What Are The Principles Of Great Melody Writing?
Do you ever hear a melody and marvel at how it flows along with so much momentum, connecting chords so smoothly? If you have heard a melody like that, the reason it sounds that way is because of some fundamental principles acting behind the music. You can hear these principles working in your favourite classical pieces, classic rock guitar solos, or jazz trumpet improvisations.
Some people talk about “Voice Leading”. It is a musical term that means a melody moves smoothly from one chord to the next, hitting chord tones on the strong beats as it goes along. Chord tones are strong notes within the chord, for example the Root, 3rd 5th or 7th. “Voice” means any melody instrument or a singer (literally a voice!).
All good melodies use voice leading. Bach was a master of it, as was Charlie Parker. When you hear a melody that utilizes great voice leading, you can HEAR the chord changes behind the melody, even if there is no instrument actually playing the chords.
For an example, let’s take a look at the first 4 bars of the well known jazz standard Fly Me To The Moon (by Bart Howard). The rhythm of the melody has been simplified to make it easier to see what is going on in the melody.
Now we’re going to analyse the notes of the melody to see whether they are:
- chord tones: Roots, 3rds, 5ths, or 7ths
- non-chord tones: 2nds/9ths, 4ths/11ths, or 6ths/13ths
- passing notes: any other note in between the chord and non-chord tones
We will also look at whether they fall on strong or weak beats. Strong beats are beats 1 and 3, weak beats are 2 and 4, and
Let’s analyse the first bar:
Beat 1: C on an Am7 chord = the 3rd
Beat 2: B on an Am7 chord = the 2nd or 9th
Beat 3: A on an Am7 chord = the Root
Beat 4: G on an Am7 chord = the 7th
Green circled notes = chord tones
Red circled notes = non-chord tones
So, three out of the four notes in that bar are chord tones. The one non-chord tone B happens on a weak beat, Beat 2.
What about bar 2?
Beat 1: F on a Dm7 chord = the 3rd
Beat 2: G on a Dm7 chord = the 4th or 11th
Beat 3: A on a Dm7 chord = the 5th
Beat 4: C on a Dm7 chord = the 7th
This means bar 2 is the same as bar one, with 3 chord tones and a non-chord tone on beat 2.
Now bar 3:
Beat 1: B on a G7 chord = the 3rd
Beat 2: A on a G7 chord = the 2nd or 9th
Beat 3: G on a G7 chord = the Root
Beat 4: F on a G7 chord = the 7th
The 3rd bar is identical to the 1st bar, with the same pattern of chord and non-chord tones happening on the same beats.
The 4th bar has only one long E note, which is a 3rd on the C major 7 chord.
This gives the melody a very lyrical sound with lots of momentum to it. ALL of the strong beats contain only chord tones. The weak beats contain either chord tones or non-chord tones. There are no passing notes. These are some of the most important principles of great melody writing:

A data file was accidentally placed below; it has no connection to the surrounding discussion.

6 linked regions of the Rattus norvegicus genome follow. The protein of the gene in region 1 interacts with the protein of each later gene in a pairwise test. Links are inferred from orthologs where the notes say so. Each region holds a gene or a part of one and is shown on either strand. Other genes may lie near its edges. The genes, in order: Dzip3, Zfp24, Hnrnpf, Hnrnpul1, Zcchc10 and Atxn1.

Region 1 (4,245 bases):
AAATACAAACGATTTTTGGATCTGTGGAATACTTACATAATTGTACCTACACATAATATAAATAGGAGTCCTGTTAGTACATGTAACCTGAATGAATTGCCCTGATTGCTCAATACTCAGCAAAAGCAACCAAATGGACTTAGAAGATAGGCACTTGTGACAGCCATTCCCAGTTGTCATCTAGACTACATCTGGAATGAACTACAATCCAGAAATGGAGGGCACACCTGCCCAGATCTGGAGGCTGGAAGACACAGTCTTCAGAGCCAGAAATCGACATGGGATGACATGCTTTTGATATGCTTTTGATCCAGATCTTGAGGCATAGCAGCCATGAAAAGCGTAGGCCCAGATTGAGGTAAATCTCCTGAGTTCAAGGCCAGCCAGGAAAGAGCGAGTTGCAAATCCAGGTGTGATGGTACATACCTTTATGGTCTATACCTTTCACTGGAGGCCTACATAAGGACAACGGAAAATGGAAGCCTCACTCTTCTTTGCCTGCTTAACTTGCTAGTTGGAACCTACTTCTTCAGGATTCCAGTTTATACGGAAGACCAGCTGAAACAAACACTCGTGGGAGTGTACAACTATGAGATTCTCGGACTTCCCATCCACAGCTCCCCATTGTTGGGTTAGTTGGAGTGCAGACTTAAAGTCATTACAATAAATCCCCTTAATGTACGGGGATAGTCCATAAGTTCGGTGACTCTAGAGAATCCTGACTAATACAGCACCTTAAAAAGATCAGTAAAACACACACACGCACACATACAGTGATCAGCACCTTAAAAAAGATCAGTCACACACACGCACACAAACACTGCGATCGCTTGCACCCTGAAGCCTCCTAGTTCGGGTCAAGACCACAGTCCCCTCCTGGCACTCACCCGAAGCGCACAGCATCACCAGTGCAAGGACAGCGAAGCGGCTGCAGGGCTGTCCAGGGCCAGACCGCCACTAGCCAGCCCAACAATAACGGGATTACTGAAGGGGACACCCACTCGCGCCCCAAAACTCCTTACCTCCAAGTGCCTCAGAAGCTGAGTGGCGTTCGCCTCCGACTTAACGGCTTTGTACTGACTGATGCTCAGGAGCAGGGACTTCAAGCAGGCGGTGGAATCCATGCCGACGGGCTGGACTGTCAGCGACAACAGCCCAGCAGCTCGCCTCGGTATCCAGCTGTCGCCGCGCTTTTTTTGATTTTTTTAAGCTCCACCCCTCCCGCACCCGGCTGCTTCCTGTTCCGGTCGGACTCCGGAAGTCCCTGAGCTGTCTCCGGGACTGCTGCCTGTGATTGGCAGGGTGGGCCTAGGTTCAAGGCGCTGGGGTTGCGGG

- Put chord tones on strong beats
- Put chord tones, non-chord tones or passing notes on weak beats.
If we look at the melody with the rhythm as it would be sung by a singer such as Frank Sinatra, you can see that some notes have been displaced from strong beats such as the 1, to weak beats such as the “and” of 4. (1, 2, 3, 4 +):
Some notes are anticipated, such as the F on the and-of-4 in bar 1. This note would be a dissonant non-chord tone over the Am7 chord but a strong chord tone over the Dm7. Even if it is heard over the Am7 chord, it is only for a split second, so the ear associates it more with the Dm7 chord.
When Should You Use These Principles In Your Guitar Playing?
In one of these 3 situations:
- When you are improvising over chord changes
- When you are composing a solo over chord changes
- When you are composing any melody or writing a song
Why Should You Use These Principles?
You should try to understand how great melodies work if you want to do any of the above 3 activities. And frankly, if you are a musician or even a beginner music student, you should try to do all 3 of these on a regular basis. For complete beginners, soloing over chord changes will most likely be too hard, but you can solo over one chord – or a backing track with just two chords. It’s a lot of fun to do!
Practicing with these principles in mind will make you not only a better guitarist, but also a better musician and composer. Unless you ONLY want to ever play covers, remember: Improvising is composing in real-time, and composing is improvising in non-real time. The principles for each are identical! Have fun, and keep progressing with your playing 😀
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